Next Gen database overview

2011-01-18

The NoSQL paradigm isn't a way to work with a database without having to connect to a server. It is merely a term coined to reflect new "non-relational" models for organizing data, through a distributed architecture (it is not mandatory, though), and it should not be confounded with the existing software NoSQL.

According to http://nosql-database.org/, NoSQL is

Next Generation Databases mostly addressing some of the points: being non-relational, distributed, open-source and horizontal scalable. The original intention has been modern web-scale databases. The movement began early 2009 and is growing rapidly. Often more characteristics apply as: schema-free, easy replication support, simple API, eventually consistent / BASE (not ACID), a huge data amount, and more. So the misleading term "nosql" (the community now translates it mostly with "not only sql") should be seen as an alias to something like the definition above.

The key concepts are high availability and data partitioning, which goes at the expense of consistency. Standard RDBMs rely on the ACID principle: Atomicity, Consistency, Isolation, and Durability. From the CAP theorem, we know that only two of the following three characteristics can be satisfied at the same time: consistency, partition tolerance, availability. Classical RDBMs (e.g., MySQL, Oracle) satisfy the first two. NoSQL relaxes the requirement on the consistency, and instead provide availability and partition tolerance. In contrast to ACID, we speak of BASE, which stands for Basically Available, Soft state, and Eventual consistency.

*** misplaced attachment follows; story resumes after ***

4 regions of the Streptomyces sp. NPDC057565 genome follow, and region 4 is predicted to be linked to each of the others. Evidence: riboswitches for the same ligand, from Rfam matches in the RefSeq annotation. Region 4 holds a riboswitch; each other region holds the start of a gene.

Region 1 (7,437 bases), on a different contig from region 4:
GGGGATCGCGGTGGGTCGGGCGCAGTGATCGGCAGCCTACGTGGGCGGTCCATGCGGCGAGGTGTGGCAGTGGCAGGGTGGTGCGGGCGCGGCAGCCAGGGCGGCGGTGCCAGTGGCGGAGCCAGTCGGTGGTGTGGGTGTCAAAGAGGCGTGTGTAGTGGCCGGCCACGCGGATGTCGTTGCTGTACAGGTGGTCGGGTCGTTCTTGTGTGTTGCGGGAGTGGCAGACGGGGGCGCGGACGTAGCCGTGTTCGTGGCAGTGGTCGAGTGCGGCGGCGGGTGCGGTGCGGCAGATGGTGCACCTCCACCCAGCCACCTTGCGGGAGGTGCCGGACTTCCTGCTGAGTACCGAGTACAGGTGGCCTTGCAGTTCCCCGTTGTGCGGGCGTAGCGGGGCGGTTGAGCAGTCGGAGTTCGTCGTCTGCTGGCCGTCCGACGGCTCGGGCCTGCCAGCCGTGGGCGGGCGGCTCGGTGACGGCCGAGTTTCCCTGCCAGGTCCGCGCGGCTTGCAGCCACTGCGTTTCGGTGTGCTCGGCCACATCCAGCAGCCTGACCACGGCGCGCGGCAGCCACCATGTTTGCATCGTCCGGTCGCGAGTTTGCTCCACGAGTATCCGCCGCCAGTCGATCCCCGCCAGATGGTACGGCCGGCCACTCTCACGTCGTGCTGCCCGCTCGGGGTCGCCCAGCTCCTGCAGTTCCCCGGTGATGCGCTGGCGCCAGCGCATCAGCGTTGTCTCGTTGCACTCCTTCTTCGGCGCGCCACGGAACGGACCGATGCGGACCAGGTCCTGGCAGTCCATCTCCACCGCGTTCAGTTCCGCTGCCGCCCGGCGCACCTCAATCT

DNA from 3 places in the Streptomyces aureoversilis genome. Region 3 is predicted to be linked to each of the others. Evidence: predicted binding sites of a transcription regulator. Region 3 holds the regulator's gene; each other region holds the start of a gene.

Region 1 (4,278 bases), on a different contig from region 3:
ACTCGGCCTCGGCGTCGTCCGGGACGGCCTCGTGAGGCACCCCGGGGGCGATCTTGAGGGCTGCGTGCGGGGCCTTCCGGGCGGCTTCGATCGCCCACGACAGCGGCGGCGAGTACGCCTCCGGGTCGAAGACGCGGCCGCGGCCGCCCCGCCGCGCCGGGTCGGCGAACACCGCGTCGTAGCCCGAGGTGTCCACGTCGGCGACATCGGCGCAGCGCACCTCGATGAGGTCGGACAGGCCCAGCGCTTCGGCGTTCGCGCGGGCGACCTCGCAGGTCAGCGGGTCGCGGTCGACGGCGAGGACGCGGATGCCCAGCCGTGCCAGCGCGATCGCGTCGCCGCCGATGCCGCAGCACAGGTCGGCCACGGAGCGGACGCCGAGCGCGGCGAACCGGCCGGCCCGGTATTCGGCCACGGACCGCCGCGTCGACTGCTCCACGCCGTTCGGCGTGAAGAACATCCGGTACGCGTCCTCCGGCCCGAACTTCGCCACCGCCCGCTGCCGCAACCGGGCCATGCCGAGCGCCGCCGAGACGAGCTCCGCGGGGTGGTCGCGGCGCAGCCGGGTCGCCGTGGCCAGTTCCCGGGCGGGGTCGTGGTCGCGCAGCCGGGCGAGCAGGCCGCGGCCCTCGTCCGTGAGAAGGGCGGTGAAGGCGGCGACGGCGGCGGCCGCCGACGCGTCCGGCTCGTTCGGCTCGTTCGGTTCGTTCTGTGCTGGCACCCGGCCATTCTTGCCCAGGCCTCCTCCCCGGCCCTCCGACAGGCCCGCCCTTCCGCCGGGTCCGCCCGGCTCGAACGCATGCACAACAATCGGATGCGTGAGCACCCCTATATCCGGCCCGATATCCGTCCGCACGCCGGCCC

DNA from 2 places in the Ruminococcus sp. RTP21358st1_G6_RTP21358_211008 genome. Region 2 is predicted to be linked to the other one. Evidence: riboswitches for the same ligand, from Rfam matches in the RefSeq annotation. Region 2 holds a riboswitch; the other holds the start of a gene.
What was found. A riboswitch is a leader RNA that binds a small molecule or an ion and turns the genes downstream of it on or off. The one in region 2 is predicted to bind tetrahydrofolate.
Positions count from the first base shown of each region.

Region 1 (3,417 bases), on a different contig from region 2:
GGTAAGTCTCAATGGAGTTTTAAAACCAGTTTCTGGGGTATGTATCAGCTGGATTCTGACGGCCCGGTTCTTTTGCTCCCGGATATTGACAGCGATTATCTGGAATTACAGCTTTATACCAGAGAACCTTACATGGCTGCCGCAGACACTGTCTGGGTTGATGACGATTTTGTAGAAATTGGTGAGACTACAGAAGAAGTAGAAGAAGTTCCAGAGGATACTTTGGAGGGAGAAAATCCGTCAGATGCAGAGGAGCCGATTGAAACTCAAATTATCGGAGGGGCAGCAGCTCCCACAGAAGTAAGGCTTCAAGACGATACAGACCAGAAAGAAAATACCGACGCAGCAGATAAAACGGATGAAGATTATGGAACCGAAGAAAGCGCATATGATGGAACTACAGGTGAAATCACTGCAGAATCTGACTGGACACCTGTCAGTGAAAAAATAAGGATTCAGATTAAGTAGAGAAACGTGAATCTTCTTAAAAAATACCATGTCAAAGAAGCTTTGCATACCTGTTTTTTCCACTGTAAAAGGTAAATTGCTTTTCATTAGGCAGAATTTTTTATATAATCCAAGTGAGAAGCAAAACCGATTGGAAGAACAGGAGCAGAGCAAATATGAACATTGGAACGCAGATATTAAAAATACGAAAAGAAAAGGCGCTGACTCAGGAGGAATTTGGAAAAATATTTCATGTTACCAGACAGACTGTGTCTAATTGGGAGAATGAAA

They often achieve performance by having far fewer features than SQL databases, but are useable with massive data sets like the ones found on Internet (e.g., Facebook).

Some current projects that reflect this philosophy of data management: Voldemort (LinkedIn); BigTable (Google); CouchDB; Redis; HBase (Java) provides BigTable-like support for Hadoop; Neptune based on ZooKeeper (Hadoop HDFS); Apache Cassandra (Facebook); MongoDB (see Opricot for an HTML-based GUI).

The Wikipedia entry is full of other interesting links, but see also NoSQL In The Cloud. I also found very interesting handouts on these various technologies on NOSQL debrief. Finally, a lot of papers can be found on http://nosqlsummer.org/.

I should ultimately think about the way the NoSQL approach will impact data mining, probably in a next post.

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